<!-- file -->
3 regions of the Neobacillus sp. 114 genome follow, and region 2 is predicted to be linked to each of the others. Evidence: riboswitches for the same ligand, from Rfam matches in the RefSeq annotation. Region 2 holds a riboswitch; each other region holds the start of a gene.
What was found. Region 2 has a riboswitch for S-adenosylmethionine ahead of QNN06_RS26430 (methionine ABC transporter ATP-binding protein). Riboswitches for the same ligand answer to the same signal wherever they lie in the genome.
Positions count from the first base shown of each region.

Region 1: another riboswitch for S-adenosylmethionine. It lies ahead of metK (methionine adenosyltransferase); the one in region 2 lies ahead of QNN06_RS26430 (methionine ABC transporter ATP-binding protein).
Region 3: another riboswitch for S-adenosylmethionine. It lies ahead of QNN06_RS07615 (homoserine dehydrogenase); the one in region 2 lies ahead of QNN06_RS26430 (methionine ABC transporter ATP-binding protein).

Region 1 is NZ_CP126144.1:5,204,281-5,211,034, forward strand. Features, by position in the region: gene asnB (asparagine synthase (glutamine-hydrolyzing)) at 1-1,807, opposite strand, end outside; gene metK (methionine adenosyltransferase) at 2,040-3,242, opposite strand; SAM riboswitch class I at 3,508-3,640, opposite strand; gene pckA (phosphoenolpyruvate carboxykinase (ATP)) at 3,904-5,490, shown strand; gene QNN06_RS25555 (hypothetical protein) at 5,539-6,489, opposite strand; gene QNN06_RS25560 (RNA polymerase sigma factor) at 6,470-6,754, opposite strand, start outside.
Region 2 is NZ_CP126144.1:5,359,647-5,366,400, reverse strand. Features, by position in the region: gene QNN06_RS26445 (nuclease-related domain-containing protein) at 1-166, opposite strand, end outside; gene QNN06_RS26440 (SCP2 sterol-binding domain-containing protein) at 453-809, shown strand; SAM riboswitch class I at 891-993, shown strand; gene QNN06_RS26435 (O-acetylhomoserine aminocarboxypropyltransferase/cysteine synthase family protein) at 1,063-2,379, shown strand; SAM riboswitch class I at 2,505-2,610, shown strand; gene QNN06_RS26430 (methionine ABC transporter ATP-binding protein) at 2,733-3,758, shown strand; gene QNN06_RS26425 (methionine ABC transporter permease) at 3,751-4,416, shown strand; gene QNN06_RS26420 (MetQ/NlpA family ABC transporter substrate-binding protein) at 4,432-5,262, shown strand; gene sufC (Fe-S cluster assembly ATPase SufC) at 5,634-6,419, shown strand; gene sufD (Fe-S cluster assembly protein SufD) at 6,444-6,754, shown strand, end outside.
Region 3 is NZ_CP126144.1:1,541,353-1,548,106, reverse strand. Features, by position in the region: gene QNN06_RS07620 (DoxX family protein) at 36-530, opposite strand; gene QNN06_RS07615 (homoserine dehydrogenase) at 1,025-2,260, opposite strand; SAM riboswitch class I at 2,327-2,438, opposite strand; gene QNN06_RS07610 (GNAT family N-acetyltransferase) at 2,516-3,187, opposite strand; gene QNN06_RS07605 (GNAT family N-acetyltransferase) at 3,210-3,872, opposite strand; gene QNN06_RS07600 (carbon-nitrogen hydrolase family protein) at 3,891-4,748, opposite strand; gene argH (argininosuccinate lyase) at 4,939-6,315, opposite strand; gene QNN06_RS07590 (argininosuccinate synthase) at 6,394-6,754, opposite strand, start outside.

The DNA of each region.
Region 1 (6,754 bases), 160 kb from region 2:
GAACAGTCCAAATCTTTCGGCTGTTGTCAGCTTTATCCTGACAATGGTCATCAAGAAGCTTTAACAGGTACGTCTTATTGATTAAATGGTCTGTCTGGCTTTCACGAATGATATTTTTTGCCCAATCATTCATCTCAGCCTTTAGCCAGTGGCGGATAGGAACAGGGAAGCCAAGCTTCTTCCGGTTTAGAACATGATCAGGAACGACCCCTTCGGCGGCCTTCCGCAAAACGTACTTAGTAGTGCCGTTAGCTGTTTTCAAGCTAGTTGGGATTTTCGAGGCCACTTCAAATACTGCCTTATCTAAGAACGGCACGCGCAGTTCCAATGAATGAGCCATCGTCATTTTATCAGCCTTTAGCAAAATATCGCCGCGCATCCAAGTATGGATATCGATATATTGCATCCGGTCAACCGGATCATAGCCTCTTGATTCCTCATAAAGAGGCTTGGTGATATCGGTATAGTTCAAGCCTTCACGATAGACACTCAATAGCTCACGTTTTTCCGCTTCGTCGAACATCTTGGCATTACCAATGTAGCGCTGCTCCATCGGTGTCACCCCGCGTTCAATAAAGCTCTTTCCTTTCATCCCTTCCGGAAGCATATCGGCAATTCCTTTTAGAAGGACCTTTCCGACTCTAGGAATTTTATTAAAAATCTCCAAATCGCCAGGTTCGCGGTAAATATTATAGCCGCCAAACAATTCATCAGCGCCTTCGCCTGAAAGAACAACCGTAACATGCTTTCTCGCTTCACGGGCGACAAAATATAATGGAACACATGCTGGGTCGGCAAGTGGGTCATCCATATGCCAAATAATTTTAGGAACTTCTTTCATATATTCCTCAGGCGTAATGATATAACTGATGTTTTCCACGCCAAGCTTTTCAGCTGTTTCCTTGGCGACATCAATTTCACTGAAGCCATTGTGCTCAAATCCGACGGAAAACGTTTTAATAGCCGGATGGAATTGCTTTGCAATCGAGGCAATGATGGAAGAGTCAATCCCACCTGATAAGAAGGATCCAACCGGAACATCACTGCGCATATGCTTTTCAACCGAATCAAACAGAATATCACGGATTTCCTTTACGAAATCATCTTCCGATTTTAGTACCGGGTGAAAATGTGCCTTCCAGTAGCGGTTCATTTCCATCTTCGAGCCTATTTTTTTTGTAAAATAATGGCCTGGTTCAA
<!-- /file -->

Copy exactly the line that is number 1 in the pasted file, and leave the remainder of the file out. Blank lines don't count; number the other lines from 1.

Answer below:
3 regions of the Neobacillus sp. 114 genome follow, and region 2 is predicted to be linked to each of the others. Evidence: riboswitches for the same ligand, from Rfam matches in the RefSeq annotation. Region 2 holds a riboswitch; each other region holds the start of a gene.